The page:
Thousands march in Frankfurt against austerity measures

FRANKFURT Sat May 19, 2012 6:21pm EDT

1 of 7. A child stands in front of German riot police officers during an anti-austerity demonstration in Frankfurt May 19, 2012.

Credit: Reuters/Alex Domanski

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FRANKFURT (Reuters) - At least 20,000 demonstrators marched through Frankfurt on Saturday in a peaceful protest against austerity measures implemented to tackle the intensifying euro zone debt crisis.

Police closed off main roads in the centre of Frankfurt and set up check points on highways around the city as part of a heavy security operation to protect Germany's financial capital.

The protesters are angry at the misery they say governments are inflicting on people with their response to the crisis, which has intensified since inconclusive elections in Greece this month fueled concerns about its future in the euro zone.

"We're protesting against the Europe-wide policy of impoverishment by the troika," said a spokeswoman for the 'Blockupy' anti-capitalist movement, who put the number of protesters at 25,000. Police said there were 20,000.

The troika refers to European Central Bank, International Monetary Fund, and European Union officials who are supervising bailout programs extended to Greece, Portugal and Ireland.

The Frankfurt-based European Central Bank (ECB) is at the centre of the policy response to the crisis and has faced calls from politicians, investors and protesters to do more.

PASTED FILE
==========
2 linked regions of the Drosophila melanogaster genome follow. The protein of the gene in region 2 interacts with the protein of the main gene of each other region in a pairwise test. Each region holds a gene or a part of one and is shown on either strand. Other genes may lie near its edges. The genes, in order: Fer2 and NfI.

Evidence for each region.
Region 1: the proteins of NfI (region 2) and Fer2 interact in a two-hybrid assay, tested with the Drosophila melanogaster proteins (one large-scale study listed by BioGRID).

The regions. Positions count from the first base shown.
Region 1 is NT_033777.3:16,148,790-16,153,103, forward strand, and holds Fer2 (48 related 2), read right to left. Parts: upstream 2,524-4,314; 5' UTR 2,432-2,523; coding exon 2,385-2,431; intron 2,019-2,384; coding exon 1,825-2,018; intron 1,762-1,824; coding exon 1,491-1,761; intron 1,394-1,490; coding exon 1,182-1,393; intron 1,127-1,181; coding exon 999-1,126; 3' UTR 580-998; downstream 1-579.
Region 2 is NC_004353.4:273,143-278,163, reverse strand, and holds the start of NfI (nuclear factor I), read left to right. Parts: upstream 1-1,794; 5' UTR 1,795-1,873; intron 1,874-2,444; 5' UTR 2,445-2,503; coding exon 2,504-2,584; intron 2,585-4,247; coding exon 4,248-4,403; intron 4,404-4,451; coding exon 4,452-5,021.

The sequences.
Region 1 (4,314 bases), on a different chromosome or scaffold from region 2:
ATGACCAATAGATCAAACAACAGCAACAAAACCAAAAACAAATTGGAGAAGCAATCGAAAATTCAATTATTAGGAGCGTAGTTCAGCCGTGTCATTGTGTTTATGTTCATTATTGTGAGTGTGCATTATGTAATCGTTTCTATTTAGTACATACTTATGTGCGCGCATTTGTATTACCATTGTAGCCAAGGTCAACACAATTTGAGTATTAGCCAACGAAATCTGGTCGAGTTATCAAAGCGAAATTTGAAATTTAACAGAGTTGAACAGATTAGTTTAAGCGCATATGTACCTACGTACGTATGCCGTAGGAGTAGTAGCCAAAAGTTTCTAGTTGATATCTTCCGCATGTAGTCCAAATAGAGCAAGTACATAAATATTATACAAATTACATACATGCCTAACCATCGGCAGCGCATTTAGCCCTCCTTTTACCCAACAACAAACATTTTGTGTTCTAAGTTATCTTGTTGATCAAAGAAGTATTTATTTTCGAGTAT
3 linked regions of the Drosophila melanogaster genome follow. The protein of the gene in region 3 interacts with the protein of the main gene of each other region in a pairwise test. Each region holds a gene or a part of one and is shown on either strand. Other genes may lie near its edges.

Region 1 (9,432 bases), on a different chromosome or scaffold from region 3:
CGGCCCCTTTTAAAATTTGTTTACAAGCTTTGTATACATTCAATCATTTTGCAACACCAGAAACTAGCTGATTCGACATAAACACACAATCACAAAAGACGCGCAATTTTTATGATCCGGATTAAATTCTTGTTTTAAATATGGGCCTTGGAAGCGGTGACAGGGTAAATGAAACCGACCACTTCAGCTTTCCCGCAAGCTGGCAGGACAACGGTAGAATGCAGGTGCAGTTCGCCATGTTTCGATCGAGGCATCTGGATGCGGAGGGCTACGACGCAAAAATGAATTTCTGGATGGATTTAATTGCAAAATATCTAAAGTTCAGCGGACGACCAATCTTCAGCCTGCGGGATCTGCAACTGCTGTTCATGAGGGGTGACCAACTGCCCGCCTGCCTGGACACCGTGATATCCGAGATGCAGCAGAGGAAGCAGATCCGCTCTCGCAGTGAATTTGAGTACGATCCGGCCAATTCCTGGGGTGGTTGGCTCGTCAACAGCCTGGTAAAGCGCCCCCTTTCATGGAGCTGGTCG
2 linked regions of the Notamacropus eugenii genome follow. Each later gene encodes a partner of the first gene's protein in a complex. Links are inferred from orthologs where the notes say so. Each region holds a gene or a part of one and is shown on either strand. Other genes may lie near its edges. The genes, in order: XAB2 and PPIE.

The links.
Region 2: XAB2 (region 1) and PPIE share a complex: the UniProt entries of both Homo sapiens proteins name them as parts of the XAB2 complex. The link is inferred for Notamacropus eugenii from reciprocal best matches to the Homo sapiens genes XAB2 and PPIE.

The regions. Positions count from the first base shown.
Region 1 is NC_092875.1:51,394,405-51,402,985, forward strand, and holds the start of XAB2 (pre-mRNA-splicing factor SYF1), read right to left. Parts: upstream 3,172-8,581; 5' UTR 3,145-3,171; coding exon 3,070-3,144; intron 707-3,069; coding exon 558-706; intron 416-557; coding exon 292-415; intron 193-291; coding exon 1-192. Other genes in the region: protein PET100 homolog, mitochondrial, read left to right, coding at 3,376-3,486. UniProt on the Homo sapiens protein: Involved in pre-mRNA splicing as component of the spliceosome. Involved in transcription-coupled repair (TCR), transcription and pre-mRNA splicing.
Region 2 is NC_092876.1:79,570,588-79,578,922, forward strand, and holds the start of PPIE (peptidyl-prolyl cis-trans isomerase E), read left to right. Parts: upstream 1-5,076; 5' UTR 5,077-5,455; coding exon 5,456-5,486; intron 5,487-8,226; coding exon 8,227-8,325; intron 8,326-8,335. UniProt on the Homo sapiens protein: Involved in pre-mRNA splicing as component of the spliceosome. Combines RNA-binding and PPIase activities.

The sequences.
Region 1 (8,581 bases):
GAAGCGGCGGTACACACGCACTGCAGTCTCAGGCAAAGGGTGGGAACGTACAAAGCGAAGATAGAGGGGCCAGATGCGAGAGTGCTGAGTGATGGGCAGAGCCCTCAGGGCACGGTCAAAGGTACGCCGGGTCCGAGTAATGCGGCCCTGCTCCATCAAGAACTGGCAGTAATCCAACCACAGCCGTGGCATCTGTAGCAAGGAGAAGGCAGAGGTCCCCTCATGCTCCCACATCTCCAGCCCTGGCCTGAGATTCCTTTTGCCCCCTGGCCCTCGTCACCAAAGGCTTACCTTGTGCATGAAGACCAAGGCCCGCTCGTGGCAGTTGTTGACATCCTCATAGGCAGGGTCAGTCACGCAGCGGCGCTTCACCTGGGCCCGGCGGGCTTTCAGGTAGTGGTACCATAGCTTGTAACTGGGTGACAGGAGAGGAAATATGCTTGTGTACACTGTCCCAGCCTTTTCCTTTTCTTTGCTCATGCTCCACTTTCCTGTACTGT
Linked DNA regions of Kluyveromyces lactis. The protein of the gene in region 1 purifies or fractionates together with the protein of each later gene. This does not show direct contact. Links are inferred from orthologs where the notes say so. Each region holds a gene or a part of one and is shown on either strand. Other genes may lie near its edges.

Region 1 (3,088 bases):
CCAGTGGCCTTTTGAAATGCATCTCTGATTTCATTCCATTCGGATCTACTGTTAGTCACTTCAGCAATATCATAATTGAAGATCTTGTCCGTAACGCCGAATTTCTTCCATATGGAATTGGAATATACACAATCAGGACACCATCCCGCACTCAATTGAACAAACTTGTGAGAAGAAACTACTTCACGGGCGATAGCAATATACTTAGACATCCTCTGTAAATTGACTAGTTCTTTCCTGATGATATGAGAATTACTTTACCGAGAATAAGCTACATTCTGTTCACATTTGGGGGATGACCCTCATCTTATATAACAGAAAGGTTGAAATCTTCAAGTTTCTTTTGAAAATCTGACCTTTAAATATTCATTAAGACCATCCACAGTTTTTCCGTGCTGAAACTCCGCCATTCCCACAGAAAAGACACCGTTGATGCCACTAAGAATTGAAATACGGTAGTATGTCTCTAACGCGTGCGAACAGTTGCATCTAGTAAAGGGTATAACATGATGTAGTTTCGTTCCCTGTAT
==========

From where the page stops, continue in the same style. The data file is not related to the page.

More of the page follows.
The central bank says it has already headed off a major credit crunch with unprecedented funding operations in December and February that unleashed over 1 trillion euros ($1.3 trillion) into the financial system.

Saturday's march - the final demonstration in a four-day-long 'Blockupy' protest - passed off peacefully and without police detaining any demonstrators.

The protest followed a legal scrap between activists and authorities over whether the demonstrations should be allowed to proceed.

A court on Monday gave the go-ahead for a rave dance party organized by protesters on Wednesday and Saturday's protest, but ruled against demonstrations taking place on other days. Several hundred activists were detained earlier in the week for defying that ban.

(Reporting by Till Weber, Ludwig Burger and Paul Carrel; Editing by Sophie Hares)

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Comments (5)
usagadfly wrote:
As in the USA, trillions in tax money poured into banks and other private financial entities is generally unaccounted for by the recipients. The assumed behavior of financiers is not monitored. They are permitted to treat the money as a private financial windfall, which is what it is.

The public gets robbed to keep the rich from losing some of their money due to their own bad financial decisions. This is very bad politics and the very heart of crony capitalism.

May 19, 2012 10:45am EDT  --  Report as abuse
Crash866 wrote:
usagadfly
Not that I love the banks…think what the alternative would have been…a world wide protracted DEPRESSION the likes the world has NEVER seen…

May 19, 2012 11:03am EDT  --  Report as abuse
Tiu wrote:
A trillion fictional euro’s, made real by fiat, to be spent now shoring up existing politicians and associated parasites and to be paid for some time later when the aforementioned politicians and associated parasites have left the scene.
The consequences will be ugly.

May 19, 2012 6:58pm EDT  --  Report as abuse
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